The abstracted interface object model 110 manages interface upcasting very gracefully. Specifically, since the interface object model 110 preserves the interface hierarchy in the IDL object model (excluding CORBA-specific types), interface upcasting maps transparently to Java upcasting. Regrettably, downcasting is more problematic, since CORBA downcasting is incompatible with Java downcasting. Hence, for each interface that may require downcasting, the generator 150 provides a static downcast( ) method which performs as follows: it first applies the morphism on the interface that requires downcasting to retrieve the delegate; then it applies the CORBA narrow( ) operator to perform the downcast, and finally, it invokes the inverse morphism to create the required interface in the interface object model. An example of this downcast processing is shown below in the following code snipet:
Is to be understood that embodiments include the generator 150 as a software application, or as part of another application, or as logic instructions and/or data encoded within a fixed or removable computer readable medium such as a floppy disk, hard disk or in an optical medium, or in a memory system such as in firmware, read only memory (ROM), or, as in the previous examples, as executable code within a memory system (e.g., within random access memory or RAM). It is also to be understood that other embodiments provide the generator 150 operating within a processor as a process. While not shown in this example, those skilled in the art will understand that a computer system can implement the generator and may include other processes and/or software and hardware components, such as an operating system. Thus embodiments of the invention include the generator program existing as either code in unexecuted form on a computer readable medium (e.g., as a software program on a transportable medium such as a CDROM) or as an executing software process or as a computer system configured to operate as explained herein.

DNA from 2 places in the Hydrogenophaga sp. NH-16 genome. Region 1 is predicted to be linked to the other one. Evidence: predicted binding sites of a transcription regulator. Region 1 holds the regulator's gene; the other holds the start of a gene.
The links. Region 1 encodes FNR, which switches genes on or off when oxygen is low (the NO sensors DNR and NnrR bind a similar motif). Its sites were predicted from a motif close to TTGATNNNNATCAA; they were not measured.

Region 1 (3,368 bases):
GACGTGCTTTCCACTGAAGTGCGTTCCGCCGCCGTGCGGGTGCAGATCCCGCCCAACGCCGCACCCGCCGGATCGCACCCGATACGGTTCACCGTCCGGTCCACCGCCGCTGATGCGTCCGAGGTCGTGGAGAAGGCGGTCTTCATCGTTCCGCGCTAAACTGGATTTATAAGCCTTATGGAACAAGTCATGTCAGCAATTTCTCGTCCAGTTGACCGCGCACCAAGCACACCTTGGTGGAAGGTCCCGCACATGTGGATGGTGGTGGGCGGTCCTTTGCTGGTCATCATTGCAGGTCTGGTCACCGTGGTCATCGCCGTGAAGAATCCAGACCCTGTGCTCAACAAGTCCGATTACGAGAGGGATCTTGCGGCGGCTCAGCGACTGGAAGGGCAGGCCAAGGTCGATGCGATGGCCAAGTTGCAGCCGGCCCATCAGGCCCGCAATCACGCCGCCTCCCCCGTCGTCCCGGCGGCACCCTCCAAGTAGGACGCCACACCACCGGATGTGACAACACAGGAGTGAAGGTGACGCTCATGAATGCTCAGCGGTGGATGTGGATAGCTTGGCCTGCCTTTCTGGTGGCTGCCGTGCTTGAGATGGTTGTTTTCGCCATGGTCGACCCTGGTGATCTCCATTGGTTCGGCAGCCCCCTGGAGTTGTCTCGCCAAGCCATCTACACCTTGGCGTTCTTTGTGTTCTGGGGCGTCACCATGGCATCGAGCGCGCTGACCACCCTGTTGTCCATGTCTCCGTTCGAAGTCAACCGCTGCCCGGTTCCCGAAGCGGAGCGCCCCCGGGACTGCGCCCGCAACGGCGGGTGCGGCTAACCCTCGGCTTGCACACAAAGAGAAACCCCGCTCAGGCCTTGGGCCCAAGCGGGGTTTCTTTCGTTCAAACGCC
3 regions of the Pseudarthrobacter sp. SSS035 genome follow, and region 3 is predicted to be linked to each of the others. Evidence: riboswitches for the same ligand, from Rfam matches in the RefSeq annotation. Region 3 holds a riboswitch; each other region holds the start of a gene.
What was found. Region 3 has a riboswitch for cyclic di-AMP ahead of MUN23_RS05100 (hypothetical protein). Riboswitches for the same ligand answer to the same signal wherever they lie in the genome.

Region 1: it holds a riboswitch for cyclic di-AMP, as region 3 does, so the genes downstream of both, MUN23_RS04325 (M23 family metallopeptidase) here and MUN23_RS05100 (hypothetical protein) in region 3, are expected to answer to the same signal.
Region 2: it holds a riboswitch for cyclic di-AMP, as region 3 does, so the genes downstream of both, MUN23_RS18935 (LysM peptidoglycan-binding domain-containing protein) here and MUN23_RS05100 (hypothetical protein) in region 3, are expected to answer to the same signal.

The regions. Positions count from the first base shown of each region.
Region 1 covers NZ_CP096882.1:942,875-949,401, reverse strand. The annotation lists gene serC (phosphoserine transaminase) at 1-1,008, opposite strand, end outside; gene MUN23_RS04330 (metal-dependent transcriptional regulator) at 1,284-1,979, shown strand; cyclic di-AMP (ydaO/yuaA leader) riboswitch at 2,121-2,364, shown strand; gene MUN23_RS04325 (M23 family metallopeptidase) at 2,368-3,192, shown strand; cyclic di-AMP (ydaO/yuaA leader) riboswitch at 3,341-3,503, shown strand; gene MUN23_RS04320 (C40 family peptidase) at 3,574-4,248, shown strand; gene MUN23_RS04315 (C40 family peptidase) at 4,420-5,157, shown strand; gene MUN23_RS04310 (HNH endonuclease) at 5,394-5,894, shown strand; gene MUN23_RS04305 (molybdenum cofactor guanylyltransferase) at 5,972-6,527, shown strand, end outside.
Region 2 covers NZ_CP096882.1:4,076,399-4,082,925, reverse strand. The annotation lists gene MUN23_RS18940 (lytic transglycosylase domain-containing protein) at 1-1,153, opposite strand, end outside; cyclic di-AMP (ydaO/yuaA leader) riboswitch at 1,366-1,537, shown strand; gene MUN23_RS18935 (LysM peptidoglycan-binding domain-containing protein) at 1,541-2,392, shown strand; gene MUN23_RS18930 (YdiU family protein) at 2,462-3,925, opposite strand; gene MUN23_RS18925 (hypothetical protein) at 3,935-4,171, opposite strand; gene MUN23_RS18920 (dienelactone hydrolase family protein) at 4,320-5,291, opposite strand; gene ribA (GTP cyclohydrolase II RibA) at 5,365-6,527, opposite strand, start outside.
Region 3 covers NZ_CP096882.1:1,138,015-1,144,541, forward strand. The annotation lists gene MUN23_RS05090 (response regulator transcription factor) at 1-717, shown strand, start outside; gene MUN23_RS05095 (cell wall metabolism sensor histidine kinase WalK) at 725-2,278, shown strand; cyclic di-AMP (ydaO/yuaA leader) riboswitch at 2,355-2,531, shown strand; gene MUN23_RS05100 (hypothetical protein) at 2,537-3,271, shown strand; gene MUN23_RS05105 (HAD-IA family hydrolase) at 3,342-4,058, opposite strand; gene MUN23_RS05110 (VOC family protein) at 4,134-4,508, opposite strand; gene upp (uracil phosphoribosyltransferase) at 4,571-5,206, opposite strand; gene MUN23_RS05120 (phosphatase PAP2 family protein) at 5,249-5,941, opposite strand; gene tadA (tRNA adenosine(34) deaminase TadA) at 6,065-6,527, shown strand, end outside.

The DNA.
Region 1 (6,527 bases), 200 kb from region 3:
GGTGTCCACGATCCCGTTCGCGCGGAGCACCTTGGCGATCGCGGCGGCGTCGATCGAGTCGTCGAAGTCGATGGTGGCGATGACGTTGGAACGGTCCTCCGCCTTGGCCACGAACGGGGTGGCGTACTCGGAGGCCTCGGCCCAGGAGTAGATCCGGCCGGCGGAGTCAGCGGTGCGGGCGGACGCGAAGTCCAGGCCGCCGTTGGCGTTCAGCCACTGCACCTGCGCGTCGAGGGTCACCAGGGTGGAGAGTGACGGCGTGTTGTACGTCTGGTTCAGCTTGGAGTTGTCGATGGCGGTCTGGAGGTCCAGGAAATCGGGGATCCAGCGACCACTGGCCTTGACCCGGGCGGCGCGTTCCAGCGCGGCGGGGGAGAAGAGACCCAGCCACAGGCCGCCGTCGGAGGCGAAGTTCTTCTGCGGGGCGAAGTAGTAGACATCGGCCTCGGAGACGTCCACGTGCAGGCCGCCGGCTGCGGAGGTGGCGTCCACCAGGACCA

Other alternative arrangements of the invention include rearranging the processing steps explained above in the flow charts in such a way that the overall effect of the invention is the same. It is to be thus understood by those skilled in the art that the particular arrangement of processing steps in many instances does not specify implementation of embodiments. As such, those skilled in the art of software development and computer-related technologies will understand that there can be many ways and orders of representing the processing operations explained above and such alternative embodiments of the software code will still achieve the overall effects, features and advantages of the invention as explained herein. In addition, embodiments of the invention are not limited to operation on the computer systems shown above. The report generator can operate on shared computing resources, or can be distributed among any number of computer systems. Furthermore, embodiments of the invention may operate to map application code to middleware in a storage area network management application.
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|Citing Patent||Filing date||Publication date||Applicant||Title|
|US8949774||Sep 6, 2011||Feb 3, 2015||Microsoft Corporation||Generated object model for test automation|
|US20080098065 *||Oct 22, 2007||Apr 24, 2008||Electronics & Telecommunications Research Institute||Network robot system and method of communication therein|
|U.S. Classification||1/1, 707/999.102, 707/999.01, 707/999.1|
|Cooperative Classification||Y10S707/99943, G06F9/541, G06F8/30, G06F9/548|
|European Classification||G06F9/54A, G06F9/54P1, G06F8/30|
|Mar 31, 2005||AS||Assignment|
Owner name: EMC CORPORATION, MASSACHUSETTS
Free format text: ASSIGNMENT OF ASSIGNORS INTEREST;ASSIGNORS:MICHEL, RUBEN I.;SOSNOVSKY, STANISLAV;CORMIER, RICHARD F.;AND OTHERS;REEL/FRAME:016441/0430
Effective date: 20050331
|Dec 10, 2012||FPAY||Fee payment|
Year of fee payment: 4